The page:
Diversity, Equity and Inclusion

UD’s Lerner College is getting serious about getting more women in STEM

The business school held two high-level summits this spring, and is planning to launch up to six new initiatives in the fall.
It’s no secret that getting college women to major in STEM (science, technology, engineering and hath) fields is a challenge at the national level.

At the University of Delaware’s Lerner College of Business and Economics, leaders have found that women and men major in marketing and accounting, but their finance and economics majors have been consistently dominated by male students. And retention rates of women in those male-dominated majors haven’t been so hot either, said Dana Raftas, Lerner’s director of development.
To remedy the situation, Lerner recently held two women’s business summits in Newark, Del., and New York City. The events were small but impactful: Just 20 female Lerner alums were handpicked to participate at each summit, and they were all C-suite or managing directors at large firms.

Lerner folks picked their brains about the challenges of working in male-dominated STEM fields (in this case, mostly concerning the “M” in STEM for finance-related industries), the rewards of such work, why they think young women aren’t studying STEM and ways to attract and help young women in their STEM studies.
As a result, Lerner will be initiating the following efforts:

  1. A mentoring sub-program within Lerner’s already-existing program that matches top-notch female Lerner grads with female students, to be launched this fall. UD officials are searching now for mentors. “We usually have more female students sign up than mentors,” Raftas said.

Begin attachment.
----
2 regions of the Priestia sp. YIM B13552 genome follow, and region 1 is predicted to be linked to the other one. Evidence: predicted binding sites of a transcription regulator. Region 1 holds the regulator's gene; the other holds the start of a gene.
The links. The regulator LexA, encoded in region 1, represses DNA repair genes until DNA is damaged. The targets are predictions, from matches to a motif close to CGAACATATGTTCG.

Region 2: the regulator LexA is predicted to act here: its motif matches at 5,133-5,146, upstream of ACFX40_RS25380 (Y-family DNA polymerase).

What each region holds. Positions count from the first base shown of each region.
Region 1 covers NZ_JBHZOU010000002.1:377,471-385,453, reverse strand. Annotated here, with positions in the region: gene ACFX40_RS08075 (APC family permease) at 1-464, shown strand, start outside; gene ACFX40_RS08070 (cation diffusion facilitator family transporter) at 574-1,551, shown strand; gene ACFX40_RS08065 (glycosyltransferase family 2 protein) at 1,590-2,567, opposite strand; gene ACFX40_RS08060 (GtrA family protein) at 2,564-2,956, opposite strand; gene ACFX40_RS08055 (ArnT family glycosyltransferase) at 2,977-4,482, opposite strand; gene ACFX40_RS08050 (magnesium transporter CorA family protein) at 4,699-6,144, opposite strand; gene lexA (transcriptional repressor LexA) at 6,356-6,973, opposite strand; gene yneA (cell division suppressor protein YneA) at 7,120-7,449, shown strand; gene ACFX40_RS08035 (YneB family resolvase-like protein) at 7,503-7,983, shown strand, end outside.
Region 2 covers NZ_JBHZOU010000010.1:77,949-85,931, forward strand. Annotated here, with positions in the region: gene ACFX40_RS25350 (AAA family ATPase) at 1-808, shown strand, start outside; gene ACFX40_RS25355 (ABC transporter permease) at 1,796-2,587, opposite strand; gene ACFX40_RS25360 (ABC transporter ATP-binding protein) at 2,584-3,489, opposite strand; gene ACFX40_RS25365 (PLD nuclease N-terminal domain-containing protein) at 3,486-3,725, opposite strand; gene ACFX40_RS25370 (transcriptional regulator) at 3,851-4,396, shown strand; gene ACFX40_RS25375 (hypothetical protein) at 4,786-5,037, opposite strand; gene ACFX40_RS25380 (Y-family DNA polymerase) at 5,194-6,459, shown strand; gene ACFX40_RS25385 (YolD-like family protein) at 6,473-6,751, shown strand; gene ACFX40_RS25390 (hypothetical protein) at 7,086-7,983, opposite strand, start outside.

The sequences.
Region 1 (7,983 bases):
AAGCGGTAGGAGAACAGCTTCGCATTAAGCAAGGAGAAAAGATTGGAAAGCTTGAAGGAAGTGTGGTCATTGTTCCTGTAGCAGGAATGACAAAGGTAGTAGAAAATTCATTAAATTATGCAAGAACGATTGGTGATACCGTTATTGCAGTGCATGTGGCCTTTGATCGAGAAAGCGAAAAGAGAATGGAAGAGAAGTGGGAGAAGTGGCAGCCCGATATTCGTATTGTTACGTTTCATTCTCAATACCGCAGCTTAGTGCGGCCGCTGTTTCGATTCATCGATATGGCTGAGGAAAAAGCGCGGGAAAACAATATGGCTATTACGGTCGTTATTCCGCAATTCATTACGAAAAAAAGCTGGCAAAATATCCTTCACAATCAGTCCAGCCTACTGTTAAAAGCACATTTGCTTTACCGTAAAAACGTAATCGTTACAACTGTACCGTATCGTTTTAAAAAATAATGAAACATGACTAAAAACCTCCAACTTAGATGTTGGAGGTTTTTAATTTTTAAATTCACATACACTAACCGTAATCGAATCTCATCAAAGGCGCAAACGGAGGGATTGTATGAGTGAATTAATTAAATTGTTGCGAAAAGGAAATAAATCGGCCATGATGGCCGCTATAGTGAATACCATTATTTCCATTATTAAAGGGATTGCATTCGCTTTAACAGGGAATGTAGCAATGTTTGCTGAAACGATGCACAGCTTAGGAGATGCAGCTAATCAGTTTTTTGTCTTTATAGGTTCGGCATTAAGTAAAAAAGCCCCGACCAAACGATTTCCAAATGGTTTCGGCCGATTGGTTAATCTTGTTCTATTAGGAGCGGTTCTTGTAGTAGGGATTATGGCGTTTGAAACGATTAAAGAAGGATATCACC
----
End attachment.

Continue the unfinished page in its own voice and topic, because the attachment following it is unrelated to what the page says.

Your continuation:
2. Two to four bus trips per semester, also starting in the fall, for young women to visit places where successful female Lerner grads work (for instance, a trip to a Wall Street firm).
  3. A women’s leadership certificate program within the college, to be launched next spring.
  4. The possible assembly of a council or network of alumnae to host panel discussions and connect students to professionals and industries. That’ll be discussed more this summer, Raftas said.
  5. Fleshing out a way to reach local high school girls about STEM subjects.
  6. Faculty research on these methods and how they affect Lerner’s numbers in the future.

Raftas was surprised when alumnae at both summits, without any prompting, brought up the topic of mentorships versus sponsorships. The distinction, she said, is that mentorships are about one-on-one relationships where conversations tend to get personal over coffee meetings. Sponsorships, meanwhile, involve people who champion you behind the scenes in boardroom meetings because they want to see you get ahead. The women said both roles are equally important, and that often their best sponsors have been men, while they generally prefer women as mentors.
Tanya Bakalov, a cofounder of SevOne, attended the New York meeting and said she’s excited about the potential of the initiatives.
“It was interesting for me to learn that in the finance and economic department, there’s an 80/20 ratio of [men to women] in the graduating class of 2019,” she said . “I thought we had gotten past that, but we have not. And for them to hear role models and to be able to get some feedback and just hear stories of other women … that’s important.”
She said she plans to be involved in Lerner’s efforts to help break STEM stereotypes with girls and young women.
Deborah Blanchard, Lerner’s communications and marketing manager, said the school’s efforts are part of a wider effort at UD to help get women involved with — and enthusiastic about — studies in STEM subjects.
“I think it’s just the very beginning,” Blanchard said, “of a very longterm and really intense focus in terms of resources used to address this issue.”

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